Chinese research: does the quality match the quantity?

My story in yesterday’s FT about the astonishing increase in China’s research output in recent years has stirred up a lively response through emails to me and on discussion groups such as Chinapol.

The most interesting question is whether the soaring output of scientific papers – a 64-fold increase since 1981 and five-fold rise since 1998 – has been matched by an improvement in quality.

Many people with experience of Chinese research seem to doubt it. Some people talk about shoddy, repetitive papers that just scrapes through the peer review process but will never inspire anyone.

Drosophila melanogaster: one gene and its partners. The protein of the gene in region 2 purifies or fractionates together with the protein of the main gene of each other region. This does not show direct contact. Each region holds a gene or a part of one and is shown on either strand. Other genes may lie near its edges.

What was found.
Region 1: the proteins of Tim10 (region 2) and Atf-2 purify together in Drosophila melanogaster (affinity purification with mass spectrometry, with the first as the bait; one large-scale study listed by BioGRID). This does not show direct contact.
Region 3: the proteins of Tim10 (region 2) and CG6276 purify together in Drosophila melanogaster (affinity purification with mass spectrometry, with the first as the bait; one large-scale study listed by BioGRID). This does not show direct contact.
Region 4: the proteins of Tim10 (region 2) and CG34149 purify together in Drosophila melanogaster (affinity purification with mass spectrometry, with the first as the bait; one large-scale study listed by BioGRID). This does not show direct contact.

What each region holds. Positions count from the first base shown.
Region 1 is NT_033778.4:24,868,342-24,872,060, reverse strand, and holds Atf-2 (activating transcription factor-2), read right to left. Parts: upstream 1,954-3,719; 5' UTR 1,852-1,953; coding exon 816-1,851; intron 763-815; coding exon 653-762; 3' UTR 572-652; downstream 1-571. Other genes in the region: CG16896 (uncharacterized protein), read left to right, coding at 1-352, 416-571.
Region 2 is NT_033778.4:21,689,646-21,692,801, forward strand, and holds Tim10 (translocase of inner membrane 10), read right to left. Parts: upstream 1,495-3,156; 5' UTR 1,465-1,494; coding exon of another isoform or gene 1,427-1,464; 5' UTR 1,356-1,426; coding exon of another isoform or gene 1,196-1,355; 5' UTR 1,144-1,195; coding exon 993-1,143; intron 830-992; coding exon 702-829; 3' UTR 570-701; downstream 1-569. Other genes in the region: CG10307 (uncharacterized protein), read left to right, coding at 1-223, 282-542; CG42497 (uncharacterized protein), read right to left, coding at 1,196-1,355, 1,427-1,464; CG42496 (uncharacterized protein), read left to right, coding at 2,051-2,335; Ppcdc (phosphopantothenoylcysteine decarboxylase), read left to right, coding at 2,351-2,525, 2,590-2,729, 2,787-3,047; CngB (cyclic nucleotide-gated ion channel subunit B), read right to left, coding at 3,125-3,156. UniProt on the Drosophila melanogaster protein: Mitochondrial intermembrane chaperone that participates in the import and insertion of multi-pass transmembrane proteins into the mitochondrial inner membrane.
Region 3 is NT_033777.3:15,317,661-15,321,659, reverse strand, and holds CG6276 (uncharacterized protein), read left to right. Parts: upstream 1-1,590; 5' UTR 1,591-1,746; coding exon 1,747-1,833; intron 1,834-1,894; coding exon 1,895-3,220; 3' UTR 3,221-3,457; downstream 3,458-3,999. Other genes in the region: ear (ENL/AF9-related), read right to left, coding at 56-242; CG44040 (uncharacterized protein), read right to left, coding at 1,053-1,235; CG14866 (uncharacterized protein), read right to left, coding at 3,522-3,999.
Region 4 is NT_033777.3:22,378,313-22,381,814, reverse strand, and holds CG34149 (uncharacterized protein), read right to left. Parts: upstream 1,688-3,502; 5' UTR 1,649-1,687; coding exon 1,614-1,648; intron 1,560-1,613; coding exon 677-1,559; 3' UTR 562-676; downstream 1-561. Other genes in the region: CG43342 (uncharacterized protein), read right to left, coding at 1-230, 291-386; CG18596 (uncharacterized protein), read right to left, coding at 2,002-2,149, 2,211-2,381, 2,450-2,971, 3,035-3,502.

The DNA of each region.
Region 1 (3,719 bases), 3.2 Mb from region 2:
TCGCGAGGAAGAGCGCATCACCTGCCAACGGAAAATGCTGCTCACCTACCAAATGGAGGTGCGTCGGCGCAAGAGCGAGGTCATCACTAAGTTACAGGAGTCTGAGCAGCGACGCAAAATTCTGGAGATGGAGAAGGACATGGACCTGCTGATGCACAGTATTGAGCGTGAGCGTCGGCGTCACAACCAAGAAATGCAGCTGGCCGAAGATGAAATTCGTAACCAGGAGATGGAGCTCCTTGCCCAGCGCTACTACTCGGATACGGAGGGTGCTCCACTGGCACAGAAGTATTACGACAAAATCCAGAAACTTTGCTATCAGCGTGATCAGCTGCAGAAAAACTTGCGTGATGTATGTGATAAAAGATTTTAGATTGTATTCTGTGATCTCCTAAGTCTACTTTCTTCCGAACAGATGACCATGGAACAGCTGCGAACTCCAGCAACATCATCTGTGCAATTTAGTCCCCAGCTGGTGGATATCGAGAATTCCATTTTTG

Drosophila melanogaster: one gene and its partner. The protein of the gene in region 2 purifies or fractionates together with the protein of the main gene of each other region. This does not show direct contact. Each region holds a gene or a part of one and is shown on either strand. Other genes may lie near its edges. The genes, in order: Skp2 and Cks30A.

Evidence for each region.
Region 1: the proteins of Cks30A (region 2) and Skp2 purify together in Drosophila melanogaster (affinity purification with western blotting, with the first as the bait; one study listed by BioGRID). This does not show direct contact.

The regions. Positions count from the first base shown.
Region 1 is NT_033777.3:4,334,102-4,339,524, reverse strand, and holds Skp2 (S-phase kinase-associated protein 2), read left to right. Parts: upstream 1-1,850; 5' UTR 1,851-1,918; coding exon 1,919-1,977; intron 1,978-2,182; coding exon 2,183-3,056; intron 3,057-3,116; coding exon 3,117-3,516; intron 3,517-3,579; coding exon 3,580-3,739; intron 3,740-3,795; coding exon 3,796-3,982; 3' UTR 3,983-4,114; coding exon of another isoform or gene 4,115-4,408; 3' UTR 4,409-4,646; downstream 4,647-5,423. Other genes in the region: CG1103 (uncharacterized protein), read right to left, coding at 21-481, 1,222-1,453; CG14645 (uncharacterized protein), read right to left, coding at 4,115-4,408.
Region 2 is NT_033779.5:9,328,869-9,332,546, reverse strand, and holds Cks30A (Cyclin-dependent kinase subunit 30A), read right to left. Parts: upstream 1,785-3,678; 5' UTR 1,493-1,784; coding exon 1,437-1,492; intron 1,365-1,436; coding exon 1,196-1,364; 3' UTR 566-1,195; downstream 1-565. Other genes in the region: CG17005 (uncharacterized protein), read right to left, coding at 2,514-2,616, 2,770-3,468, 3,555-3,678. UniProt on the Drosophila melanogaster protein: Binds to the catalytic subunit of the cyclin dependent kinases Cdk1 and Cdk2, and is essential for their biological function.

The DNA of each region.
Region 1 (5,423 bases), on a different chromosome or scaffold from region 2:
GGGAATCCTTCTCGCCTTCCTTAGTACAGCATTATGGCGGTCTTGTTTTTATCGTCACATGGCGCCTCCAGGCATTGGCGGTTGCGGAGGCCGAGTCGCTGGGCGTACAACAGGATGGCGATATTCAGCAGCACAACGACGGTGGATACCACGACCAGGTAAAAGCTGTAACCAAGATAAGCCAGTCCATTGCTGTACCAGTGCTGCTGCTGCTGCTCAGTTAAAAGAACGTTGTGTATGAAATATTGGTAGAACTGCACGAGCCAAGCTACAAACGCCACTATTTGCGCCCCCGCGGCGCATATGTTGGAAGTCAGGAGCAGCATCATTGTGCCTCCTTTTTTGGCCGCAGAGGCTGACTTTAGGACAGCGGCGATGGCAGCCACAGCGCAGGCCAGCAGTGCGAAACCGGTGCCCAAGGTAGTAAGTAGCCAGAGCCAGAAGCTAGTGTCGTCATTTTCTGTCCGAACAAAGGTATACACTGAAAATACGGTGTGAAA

A recent article in the journal Nature looked at one adverse effect of the relentless pressure in Chinese universities to publish more papers in “high-impact” journals: an apparent rise in academic fraud and plagiarism, as researchers cut corners and lowered their ethical standards.

The world of research

The science blog is no longer updated but it remains open as an archive.

Clive Cookson, the FT's science editor, picks out the research that everyone should know about, in fields from astronomy to zoology. He also discusses key policy issues, from R&D funding to science education. He'll cover the weird and wonderful, as well as the serious side of science.

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